Vitrectomy surgery is usually performed in our outpatient surgery center under local anesthesia with sedation. The surgery is done using a microscope and involves using small hypodermic needle sized instruments in the eye. The recuperation time can vary, but often, patients can return to work or normal activities in a week or two. Surgery requiring a gas bubble usually requires a month or longer to resume regular activities and may require postoperative head positioning for up to two weeks. Some complicated retinal disorders may require several surgeries.
All vitrectomy surgery has a risk of infection, bleeding, glaucoma, retinal detachment and further vision loss.
Scleral buckle surgery is a procedure that is performed to repair a detached retina. This surgery is done in our outpatient surgical center or in the Newton Memorial Hospital Operating Room. The surgery is usually performed under local anesthesia with sedation. The recuperation time can vary, but patients can often return to work or normal activities within one or two weeks. Sometimes this procedure is done in conjunction with a vitrectomy in order to repair more complex retinal detachments and the recovery time would be longer in these cases. As with all retinal surgery, there is a risk of infection, glaucoma, retinal detachment, bleeding, need for further eye surgeries and irreversible vision loss.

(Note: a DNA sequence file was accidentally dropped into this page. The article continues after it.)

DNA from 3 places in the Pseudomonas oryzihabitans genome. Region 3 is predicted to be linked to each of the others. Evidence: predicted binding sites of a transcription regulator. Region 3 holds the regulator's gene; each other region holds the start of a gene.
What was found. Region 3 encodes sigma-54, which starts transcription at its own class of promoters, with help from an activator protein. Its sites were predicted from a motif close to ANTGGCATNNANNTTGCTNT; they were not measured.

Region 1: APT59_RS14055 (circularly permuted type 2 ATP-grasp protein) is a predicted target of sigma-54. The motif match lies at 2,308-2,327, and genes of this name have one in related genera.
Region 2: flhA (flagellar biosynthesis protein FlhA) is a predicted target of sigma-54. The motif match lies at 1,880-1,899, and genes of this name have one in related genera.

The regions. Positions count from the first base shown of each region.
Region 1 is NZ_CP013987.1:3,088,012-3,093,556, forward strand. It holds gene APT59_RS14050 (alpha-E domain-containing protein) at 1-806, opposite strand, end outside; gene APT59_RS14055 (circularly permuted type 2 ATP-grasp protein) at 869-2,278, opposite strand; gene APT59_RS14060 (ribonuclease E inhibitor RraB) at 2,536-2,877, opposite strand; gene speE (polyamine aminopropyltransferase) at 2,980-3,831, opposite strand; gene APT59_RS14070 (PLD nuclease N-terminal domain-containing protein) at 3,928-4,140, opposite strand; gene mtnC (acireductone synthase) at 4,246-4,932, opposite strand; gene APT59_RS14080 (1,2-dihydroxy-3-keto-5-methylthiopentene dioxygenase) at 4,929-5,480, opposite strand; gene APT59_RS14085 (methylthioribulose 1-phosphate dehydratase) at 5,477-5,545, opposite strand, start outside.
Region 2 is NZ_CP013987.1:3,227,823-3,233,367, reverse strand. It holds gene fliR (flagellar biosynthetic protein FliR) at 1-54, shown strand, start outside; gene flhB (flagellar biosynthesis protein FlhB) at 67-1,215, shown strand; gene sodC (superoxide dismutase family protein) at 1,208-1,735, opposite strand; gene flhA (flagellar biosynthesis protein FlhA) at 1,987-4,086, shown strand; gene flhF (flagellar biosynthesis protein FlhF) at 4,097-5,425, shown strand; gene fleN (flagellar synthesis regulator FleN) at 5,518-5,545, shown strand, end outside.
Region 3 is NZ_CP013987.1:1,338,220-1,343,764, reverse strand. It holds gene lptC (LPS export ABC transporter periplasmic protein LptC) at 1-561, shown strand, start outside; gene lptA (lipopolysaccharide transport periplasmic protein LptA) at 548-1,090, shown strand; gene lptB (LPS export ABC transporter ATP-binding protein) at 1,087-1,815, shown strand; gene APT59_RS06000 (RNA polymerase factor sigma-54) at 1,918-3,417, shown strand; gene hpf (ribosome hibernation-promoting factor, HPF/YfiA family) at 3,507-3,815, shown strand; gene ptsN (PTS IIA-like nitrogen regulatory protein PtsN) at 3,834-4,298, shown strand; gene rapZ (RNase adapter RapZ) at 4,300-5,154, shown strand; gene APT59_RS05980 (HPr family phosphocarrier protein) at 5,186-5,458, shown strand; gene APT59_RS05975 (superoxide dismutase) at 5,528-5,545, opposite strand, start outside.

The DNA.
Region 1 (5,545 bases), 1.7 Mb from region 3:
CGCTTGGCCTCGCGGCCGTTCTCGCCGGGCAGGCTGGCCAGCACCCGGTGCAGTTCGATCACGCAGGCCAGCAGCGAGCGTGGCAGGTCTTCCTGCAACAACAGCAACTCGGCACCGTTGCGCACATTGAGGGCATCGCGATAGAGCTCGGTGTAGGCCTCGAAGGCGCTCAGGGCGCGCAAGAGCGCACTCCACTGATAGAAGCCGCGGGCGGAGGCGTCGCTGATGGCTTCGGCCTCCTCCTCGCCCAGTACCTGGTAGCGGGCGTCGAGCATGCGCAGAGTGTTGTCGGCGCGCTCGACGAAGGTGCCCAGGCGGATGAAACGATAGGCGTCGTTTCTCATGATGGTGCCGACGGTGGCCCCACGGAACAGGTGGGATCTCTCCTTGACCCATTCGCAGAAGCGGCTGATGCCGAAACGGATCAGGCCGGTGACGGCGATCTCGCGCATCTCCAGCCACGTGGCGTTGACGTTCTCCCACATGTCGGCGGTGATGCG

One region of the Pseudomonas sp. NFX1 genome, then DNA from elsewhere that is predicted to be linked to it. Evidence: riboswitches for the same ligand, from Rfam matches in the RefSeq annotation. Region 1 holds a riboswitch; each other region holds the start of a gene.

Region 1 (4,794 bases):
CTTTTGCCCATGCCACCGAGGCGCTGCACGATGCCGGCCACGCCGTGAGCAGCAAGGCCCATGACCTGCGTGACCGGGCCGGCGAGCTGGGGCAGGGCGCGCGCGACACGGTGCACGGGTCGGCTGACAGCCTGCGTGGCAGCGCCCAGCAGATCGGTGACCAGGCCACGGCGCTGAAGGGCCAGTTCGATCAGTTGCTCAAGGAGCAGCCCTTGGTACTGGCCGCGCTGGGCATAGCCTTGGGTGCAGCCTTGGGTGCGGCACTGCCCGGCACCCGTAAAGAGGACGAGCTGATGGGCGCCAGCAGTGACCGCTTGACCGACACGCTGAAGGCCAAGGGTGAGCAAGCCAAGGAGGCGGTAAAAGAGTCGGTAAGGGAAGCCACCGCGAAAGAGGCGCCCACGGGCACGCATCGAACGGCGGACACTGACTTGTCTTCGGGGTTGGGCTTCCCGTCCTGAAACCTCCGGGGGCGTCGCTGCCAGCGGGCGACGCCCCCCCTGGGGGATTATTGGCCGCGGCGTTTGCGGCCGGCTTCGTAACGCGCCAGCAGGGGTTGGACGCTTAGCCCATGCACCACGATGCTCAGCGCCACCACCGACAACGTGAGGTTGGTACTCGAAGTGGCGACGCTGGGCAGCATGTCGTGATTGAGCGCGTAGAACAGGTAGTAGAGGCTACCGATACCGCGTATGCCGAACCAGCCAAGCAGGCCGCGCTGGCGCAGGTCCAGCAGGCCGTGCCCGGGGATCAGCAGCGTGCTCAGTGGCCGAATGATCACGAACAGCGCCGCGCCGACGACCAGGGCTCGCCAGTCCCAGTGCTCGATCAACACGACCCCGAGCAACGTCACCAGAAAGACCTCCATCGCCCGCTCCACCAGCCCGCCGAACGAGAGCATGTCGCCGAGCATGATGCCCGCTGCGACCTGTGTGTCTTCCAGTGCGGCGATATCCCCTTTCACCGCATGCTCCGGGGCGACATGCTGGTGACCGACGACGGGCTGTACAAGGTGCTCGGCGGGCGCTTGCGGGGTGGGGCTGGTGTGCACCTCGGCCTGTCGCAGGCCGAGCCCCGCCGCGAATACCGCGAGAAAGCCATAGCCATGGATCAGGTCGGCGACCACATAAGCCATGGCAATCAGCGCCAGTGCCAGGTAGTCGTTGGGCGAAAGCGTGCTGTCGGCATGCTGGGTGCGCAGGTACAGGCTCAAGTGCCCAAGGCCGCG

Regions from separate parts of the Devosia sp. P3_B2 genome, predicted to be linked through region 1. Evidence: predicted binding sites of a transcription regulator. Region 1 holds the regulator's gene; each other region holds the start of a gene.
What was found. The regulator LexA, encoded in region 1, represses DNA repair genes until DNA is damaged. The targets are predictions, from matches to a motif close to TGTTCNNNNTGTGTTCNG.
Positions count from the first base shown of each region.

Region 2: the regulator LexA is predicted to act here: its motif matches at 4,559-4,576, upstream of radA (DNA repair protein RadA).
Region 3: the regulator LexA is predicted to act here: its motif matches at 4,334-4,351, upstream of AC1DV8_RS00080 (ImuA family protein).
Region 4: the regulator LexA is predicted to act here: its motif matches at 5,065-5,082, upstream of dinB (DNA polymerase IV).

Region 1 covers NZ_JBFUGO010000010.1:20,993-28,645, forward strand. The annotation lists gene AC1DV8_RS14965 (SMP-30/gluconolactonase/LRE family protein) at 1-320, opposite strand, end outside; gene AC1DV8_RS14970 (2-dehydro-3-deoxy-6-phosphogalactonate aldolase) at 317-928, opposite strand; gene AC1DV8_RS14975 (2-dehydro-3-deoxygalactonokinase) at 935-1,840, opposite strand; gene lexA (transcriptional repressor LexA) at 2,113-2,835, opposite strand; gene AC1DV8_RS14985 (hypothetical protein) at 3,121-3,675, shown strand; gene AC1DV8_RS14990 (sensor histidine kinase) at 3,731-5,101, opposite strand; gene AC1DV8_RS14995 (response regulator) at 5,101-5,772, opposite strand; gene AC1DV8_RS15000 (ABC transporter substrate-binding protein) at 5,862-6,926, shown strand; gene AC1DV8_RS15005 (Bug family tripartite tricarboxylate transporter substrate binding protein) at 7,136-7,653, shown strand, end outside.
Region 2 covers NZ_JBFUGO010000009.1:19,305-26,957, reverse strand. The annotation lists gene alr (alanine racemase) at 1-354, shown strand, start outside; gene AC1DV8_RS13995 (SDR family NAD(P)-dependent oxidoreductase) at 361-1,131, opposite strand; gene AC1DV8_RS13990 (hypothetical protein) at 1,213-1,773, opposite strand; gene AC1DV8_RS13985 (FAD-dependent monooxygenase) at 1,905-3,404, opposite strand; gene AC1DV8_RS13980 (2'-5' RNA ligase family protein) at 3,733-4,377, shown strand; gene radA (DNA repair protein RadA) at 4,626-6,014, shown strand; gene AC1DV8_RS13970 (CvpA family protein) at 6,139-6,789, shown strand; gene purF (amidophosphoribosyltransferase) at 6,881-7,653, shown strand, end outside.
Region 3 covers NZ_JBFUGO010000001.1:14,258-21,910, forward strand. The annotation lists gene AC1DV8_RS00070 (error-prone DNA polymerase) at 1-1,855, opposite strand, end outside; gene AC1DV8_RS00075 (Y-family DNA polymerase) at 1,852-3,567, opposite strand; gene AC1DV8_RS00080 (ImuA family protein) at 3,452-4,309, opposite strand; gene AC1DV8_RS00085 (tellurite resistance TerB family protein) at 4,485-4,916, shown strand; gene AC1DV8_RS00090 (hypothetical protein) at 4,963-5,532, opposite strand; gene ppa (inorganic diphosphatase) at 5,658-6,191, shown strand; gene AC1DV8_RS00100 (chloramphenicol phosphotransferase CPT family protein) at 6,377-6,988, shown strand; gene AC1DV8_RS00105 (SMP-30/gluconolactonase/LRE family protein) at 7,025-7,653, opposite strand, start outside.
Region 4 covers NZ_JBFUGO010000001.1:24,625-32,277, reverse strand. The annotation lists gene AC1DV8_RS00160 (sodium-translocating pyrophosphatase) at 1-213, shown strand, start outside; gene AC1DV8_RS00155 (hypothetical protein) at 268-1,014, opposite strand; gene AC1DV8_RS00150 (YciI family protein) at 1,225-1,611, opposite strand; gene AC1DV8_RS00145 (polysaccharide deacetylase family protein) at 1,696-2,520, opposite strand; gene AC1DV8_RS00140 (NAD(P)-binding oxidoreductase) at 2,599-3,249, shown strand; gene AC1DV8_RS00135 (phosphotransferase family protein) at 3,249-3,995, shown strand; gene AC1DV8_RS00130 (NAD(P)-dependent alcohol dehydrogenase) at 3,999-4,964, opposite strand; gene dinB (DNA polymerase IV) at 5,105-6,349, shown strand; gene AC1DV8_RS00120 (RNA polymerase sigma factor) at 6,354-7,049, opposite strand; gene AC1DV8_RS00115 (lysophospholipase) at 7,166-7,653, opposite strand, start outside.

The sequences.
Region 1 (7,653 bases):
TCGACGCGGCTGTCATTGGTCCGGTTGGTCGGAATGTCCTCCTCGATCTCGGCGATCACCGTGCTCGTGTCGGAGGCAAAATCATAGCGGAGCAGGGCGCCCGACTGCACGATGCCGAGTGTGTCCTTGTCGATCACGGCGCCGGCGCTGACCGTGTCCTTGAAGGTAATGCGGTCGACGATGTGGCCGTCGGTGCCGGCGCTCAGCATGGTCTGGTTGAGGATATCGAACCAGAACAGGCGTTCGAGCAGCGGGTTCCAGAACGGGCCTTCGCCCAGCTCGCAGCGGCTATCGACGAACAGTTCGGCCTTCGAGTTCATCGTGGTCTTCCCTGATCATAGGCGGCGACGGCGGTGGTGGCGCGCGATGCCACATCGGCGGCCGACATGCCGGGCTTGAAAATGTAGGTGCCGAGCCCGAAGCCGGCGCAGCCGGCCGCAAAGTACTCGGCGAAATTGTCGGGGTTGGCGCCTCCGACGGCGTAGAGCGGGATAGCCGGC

B Scan Ultrasonography
An in office study that allows for diagnosing vitreous, retinal and choroidal disorders using sound waves when the back of the eye can’t be visualized with light and standard viewing instruments due to opacification such as a dense cataract or blood in the vitreous.
Optical Coherence Topography (OCT)
A special photographic study involving a state of the art optical system that quantitatively diagnosis’s and monitors macular edema (swelling) as well as other macular disorders. Response to treatment can also be followed with this equipment.
Fluorescein and Indocyanine Green Angiography
Fluorescein Angiography and Indocyanine Green Angiography (ICG) are in office diagnostic tests which are performed by injecting a special dye (Fluorescein/Indocyanine Green) into a vein of the arm or hand and taking a series of photographs with a special digital camera which employs filters. The dye travels through the circulation and reaches the retinal and choroidal blood vessels. These tests allow great visualization of the blood vessels of the retina and choroid and are helpful in diagnosing and treating many retinal disorders, most commonly, macular degeneration, macular edema and diabetic retinopathy.
Injections of anti-inflammatory and anti-growth medicines are commonly used by retinal physicians to treat retinal disorders such as macular degeneration, diabetic retinopathy, macular edema (swelling), retinal vascular occlusions and ocular inflammations. The injections are done in the office and are given after topical (eye drops) anesthesia and occasionally local anesthesia are given. Minimal or no discomfort is usually reported by the patient after the procedure.